Where I’m from dogs are known as man’s best friend. This cannot be said for Rwandan dogs. As a ‘mzungu’ arriving in Kigali, I soon posted a picture of my beloved terrier on the desktop of my computer.
“What’s that?” a colleague was quick to ask. I detected a hint of antipathy.
“My dog,” I replied, proud as ever.
“Oh.” The response was derisive.
A few days later, on enquiring about the possibility of buying a dog, another colleague informed me that “Rwandans don’t like dogs.”
“There are words you have back home which are the worst thing you can call a person,” he continued.
“Here the word is ‘ibya’ – ‘dog’.”
“If you call someone a dog, it’s serious,” another friend confirmed.
I’m told that to call someone a dog in neighbouring Uganda is also deeply insulting but here people seem to have a particularly complex relationship with dogs.
When the Genocide came to an end, dogs were found eating the corpses of the thousands of dead and unburied. They were ordered to be shot. Even the blue-helmeted soldiers of UNAMIR were shooting dogs on sight in the late summer of 1994.
If Rwandans don’t like dogs that explains why they are a rare sight in Kigali. But if dogs are not seen, they are most definitely heard.
Owning a dog is not customary in Rwanda. In fact, as Joram Murangira, a dog owner from Kigali explains, the culture of keeping dogs came from outside the country.
“I started living in the city in 1961 and no dogs were kept by Rwandan city dwellers then. They later started keeping them after copying the white settlers,” he says.
Rwandans began keeping dogs in their homes to protect themselves against thieves. Others kept them as a sort of status symbol.
So despite a dislike of dogs, people do own them. Their presence in the city, though not visible, is unquestionable. Each night at around midnight, I am woken by a choir of howling dogs.
A lone dog sets the tone and then gradually others join until the night belongs to the dogs. And they are crying, not barking as one might imagine, but howling.
“They used to do it during the Genocide but then I don’t understand the reason why they still cry and howl,” says Stephen Gasore, a Kigali resident.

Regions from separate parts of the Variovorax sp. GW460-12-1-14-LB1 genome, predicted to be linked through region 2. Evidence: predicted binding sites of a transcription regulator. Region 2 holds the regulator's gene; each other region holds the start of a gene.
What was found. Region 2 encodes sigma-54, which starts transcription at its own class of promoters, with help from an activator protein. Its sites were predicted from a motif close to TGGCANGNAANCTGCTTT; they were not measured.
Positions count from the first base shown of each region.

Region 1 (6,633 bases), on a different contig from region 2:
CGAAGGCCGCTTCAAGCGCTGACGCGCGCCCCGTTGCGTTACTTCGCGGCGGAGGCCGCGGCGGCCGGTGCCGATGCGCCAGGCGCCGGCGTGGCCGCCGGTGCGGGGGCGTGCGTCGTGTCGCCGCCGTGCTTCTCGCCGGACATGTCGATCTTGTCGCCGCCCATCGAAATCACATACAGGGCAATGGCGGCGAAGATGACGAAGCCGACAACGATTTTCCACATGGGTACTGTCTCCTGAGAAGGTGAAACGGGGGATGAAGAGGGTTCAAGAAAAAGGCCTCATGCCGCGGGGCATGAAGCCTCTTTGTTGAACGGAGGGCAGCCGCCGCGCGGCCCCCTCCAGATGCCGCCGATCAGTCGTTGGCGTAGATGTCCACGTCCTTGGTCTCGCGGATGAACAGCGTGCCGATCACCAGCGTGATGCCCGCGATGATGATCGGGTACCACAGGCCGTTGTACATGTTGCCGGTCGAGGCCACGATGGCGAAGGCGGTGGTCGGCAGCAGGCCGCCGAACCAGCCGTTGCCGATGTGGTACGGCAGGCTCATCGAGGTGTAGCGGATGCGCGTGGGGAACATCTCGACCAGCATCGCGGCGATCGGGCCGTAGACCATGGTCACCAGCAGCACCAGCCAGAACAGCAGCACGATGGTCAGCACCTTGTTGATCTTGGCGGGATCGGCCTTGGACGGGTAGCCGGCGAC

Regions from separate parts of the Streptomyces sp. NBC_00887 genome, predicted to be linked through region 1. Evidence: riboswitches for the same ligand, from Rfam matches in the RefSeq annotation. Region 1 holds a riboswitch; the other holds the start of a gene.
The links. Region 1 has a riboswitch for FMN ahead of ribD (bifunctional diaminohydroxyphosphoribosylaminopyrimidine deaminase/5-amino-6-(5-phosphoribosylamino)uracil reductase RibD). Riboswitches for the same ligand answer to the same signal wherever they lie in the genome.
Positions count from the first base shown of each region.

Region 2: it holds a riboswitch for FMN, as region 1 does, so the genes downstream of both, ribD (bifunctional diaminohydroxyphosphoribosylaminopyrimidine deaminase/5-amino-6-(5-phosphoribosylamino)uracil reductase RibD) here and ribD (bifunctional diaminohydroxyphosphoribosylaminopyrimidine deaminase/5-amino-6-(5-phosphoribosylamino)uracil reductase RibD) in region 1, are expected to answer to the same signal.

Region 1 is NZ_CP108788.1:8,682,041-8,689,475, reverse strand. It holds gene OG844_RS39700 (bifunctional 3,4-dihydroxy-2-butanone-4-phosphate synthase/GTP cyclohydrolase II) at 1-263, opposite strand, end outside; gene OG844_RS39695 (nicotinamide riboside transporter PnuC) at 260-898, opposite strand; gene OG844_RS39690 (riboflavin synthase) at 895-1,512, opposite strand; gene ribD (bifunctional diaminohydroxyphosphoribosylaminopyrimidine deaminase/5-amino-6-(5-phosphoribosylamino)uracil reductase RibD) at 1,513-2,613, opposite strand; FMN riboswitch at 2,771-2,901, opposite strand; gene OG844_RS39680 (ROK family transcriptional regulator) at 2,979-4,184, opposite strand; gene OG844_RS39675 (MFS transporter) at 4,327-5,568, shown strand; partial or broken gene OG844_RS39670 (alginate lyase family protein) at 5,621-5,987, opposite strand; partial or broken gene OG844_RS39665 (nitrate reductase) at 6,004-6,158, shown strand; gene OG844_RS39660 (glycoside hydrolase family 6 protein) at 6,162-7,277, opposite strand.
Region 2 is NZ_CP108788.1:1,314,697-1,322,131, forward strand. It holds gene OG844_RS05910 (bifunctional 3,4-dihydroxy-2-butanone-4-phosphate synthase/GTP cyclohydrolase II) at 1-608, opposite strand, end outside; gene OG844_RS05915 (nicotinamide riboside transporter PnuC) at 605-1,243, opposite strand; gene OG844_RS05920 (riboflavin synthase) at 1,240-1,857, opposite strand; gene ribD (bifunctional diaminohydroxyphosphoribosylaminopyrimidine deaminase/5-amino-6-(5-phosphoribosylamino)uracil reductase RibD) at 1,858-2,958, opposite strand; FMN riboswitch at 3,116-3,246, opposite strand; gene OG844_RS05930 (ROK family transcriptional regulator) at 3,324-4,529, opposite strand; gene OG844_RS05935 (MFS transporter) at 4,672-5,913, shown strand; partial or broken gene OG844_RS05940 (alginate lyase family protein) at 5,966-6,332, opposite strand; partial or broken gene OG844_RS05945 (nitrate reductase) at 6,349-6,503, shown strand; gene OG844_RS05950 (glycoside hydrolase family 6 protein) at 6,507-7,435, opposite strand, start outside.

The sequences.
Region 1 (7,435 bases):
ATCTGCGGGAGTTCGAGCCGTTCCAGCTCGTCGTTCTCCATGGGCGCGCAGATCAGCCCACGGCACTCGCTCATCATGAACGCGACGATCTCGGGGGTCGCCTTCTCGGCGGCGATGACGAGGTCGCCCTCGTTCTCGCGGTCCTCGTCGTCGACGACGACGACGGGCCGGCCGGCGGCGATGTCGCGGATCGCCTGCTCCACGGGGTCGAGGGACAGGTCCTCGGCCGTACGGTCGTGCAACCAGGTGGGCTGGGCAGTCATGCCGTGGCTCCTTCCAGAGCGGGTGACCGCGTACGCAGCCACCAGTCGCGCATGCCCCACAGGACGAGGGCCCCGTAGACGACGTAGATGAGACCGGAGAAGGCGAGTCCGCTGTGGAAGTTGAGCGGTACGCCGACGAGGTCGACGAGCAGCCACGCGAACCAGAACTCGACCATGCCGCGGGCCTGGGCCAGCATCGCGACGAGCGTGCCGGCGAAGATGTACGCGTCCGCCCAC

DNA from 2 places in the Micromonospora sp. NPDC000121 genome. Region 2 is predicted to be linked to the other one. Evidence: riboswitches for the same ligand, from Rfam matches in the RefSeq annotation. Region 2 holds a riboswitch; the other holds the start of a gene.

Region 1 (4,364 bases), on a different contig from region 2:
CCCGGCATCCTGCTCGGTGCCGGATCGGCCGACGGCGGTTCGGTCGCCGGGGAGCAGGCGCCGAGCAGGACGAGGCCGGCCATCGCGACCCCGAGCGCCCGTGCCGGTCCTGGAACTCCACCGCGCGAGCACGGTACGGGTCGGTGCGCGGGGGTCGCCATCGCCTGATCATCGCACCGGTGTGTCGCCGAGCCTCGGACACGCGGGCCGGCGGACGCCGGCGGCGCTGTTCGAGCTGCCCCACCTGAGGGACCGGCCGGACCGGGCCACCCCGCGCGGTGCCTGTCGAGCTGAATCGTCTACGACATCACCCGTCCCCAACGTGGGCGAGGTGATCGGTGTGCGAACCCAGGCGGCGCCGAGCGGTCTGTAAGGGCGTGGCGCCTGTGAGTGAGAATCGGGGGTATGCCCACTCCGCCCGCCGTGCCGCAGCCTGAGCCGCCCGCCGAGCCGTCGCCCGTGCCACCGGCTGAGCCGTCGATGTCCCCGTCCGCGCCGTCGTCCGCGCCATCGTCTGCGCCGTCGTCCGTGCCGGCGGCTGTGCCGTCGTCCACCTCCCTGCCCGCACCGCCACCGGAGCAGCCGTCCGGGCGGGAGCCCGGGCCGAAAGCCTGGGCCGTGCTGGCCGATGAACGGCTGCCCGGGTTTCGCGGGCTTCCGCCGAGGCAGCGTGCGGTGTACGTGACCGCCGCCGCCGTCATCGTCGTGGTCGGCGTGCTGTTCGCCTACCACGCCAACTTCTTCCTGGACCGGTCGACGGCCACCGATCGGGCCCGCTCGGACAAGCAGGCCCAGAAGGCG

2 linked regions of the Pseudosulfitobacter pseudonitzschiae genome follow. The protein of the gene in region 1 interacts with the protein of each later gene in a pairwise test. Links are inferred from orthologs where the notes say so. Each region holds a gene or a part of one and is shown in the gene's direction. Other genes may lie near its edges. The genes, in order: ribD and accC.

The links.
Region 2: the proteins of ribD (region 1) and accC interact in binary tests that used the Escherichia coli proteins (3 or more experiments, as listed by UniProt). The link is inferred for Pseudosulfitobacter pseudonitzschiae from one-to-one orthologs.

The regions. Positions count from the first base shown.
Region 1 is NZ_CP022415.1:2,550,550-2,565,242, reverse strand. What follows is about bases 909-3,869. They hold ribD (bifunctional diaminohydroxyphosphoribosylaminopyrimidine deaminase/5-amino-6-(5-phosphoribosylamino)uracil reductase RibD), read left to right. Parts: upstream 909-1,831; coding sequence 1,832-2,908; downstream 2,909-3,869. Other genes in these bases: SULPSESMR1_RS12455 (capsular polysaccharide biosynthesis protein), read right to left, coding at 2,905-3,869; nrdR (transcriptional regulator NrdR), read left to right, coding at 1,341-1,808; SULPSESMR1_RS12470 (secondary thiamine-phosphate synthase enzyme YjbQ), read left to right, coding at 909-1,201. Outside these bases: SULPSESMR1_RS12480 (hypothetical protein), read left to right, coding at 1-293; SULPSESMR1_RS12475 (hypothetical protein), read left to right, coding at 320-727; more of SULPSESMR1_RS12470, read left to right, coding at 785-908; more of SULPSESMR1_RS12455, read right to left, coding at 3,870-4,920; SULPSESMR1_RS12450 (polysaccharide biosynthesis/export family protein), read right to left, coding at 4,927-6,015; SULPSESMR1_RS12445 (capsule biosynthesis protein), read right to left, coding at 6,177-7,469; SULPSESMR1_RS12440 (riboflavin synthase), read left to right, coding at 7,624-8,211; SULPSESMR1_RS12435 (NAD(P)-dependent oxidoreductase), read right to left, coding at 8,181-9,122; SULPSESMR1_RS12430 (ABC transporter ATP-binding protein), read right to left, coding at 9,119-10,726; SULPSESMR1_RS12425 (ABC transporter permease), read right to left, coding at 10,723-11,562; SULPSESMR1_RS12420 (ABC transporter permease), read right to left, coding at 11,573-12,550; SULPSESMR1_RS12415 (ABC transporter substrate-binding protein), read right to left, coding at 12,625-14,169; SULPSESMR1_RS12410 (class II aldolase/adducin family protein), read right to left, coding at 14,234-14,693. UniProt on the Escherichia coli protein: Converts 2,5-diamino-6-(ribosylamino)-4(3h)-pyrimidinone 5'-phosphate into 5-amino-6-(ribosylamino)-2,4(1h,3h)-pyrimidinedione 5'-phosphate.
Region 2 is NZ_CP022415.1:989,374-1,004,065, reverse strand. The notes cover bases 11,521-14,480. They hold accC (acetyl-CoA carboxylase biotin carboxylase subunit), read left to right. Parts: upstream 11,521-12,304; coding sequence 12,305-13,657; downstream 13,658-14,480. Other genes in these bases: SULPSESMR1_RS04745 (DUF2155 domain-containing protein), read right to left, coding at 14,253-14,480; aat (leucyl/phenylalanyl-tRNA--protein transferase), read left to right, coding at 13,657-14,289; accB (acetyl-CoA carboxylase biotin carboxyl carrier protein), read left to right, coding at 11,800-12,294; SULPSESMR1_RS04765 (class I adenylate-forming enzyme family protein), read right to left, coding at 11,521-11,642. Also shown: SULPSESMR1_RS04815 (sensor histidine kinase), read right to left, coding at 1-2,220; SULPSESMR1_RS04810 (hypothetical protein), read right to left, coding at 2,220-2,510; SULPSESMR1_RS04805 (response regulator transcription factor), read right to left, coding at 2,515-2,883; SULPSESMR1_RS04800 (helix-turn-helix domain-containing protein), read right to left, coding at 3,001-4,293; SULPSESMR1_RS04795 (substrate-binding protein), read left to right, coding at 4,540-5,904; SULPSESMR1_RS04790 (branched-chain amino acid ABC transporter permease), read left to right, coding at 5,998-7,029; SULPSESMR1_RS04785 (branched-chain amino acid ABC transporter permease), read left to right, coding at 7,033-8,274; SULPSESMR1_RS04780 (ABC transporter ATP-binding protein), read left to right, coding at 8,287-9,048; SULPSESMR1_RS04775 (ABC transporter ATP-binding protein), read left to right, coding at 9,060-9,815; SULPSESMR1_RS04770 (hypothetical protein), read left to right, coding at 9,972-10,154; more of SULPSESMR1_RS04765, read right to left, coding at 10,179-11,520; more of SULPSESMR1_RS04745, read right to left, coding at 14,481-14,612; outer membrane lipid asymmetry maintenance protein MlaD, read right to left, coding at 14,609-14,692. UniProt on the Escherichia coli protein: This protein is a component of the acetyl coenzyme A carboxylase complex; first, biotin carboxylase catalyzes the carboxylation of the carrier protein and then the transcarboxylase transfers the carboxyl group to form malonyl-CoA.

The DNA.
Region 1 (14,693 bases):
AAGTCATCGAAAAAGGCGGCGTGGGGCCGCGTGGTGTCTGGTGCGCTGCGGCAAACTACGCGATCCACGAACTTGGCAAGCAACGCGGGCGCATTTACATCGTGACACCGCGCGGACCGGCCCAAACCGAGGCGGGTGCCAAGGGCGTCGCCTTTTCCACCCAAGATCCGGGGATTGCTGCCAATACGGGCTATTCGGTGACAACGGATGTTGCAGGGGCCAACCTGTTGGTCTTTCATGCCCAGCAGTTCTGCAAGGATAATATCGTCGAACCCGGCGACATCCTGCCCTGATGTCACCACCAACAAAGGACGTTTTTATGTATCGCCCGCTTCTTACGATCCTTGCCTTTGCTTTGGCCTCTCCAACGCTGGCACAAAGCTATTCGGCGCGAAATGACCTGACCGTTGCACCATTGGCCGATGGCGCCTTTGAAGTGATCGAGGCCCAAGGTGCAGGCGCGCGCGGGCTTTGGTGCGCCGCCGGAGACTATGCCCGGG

My immediate reaction was that they must be hungry.
Lee-Roy Salaza, a Mexican living in Kimihurura, believes his dog does not cry at night because it never goes hungry.
“A dog is like any other animal and needs to be catered for. I think if it fails to be fed, that’s when it starts crying,” he says.
“I normally tell my house maid to feed him every three hours. My dog has breakfast with me,” he added.
Others believe dogs howl when they are confronted with strangers. If dogs are kept for security, perhaps the howling dogs are alerting their masters to thieves or intruders.
Jode Garbe, a veterinary doctor working with The Rwanda Wildlife Sanctuary and Science Education Centre, explains that “dogs hear stuff we don’t.”
“They are very sensitive to sounds…Sirens for example will hurt their ears and make them howl,” says Garbe who has extensive experience working with dogs.
Robertson Muangui, a South African doctor, came to Rwanda with his dog. On arriving in Kigali he soon experienced the howling dogs and approached his neighbours to find out the cause.
“People told me it was because of night thieves moving around, which I did not agree with. It sounds like communication,” he muses. And indeed according to Garbe this is a common reason that dogs howl.
“They talk ‘dog’,” the vet explains. “Dogs are sociable animals, in the wild they live in groups.”
Dogs when left alone for long periods of time howl because they are lonely. The original purpose of the howl in the wild is to gather the pack so that they can face impending danger together.
Domestic dogs that howl, especially those that howl excessively, are usually bored and lonely. The group howl is a type of bonding experience.
Garbe confirmed that Rwandans do keep their dogs at arms length explaining that “they see them more as farm animals.”
“There is not the same level of animal care as in other places,” she continues.
However, believing that Rwandans are a caring community, Garbe is confident that it won’t be long before animal welfare institutions and a deeper understanding of animal protection take root in the country.
The question is, will the dogs still cry at night?